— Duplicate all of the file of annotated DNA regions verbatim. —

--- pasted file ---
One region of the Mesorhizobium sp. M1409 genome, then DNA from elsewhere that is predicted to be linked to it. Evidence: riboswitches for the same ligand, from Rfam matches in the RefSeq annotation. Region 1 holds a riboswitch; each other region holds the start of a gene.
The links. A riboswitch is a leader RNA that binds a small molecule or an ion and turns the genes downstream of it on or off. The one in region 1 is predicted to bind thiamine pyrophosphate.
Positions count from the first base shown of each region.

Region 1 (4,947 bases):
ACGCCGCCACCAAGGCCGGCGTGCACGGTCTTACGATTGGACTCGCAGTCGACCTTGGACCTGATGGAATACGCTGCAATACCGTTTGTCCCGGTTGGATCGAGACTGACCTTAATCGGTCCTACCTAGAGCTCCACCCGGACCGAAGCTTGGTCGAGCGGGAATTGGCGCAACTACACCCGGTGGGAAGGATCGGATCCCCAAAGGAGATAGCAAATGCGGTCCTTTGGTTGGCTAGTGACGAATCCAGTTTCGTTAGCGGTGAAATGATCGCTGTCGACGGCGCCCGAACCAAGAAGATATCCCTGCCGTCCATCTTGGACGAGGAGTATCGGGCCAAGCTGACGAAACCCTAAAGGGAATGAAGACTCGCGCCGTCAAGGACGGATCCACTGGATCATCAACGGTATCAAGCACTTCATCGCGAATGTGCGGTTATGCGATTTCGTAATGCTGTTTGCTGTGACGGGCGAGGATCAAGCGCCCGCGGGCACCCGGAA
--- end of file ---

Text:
One region of the Mesorhizobium sp. M1409 genome, then DNA from elsewhere that is predicted to be linked to it. Evidence: riboswitches for the same ligand, from Rfam matches in the RefSeq annotation. Region 1 holds a riboswitch; each other region holds the start of a gene.
The links. A riboswitch is a leader RNA that binds a small molecule or an ion and turns the genes downstream of it on or off. The one in region 1 is predicted to bind thiamine pyrophosphate.
Positions count from the first base shown of each region.

Region 1 (4,947 bases):
ACGCCGCCACCAAGGCCGGCGTGCACGGTCTTACGATTGGACTCGCAGTCGACCTTGGACCTGATGGAATACGCTGCAATACCGTTTGTCCCGGTTGGATCGAGACTGACCTTAATCGGTCCTACCTAGAGCTCCACCCGGACCGAAGCTTGGTCGAGCGGGAATTGGCGCAACTACACCCGGTGGGAAGGATCGGATCCCCAAAGGAGATAGCAAATGCGGTCCTTTGGTTGGCTAGTGACGAATCCAGTTTCGTTAGCGGTGAAATGATCGCTGTCGACGGCGCCCGAACCAAGAAGATATCCCTGCCGTCCATCTTGGACGAGGAGTATCGGGCCAAGCTGACGAAACCCTAAAGGGAATGAAGACTCGCGCCGTCAAGGACGGATCCACTGGATCATCAACGGTATCAAGCACTTCATCGCGAATGTGCGGTTATGCGATTTCGTAATGCTGTTTGCTGTGACGGGCGAGGATCAAGCGCCCGCGGGCACCCGGAA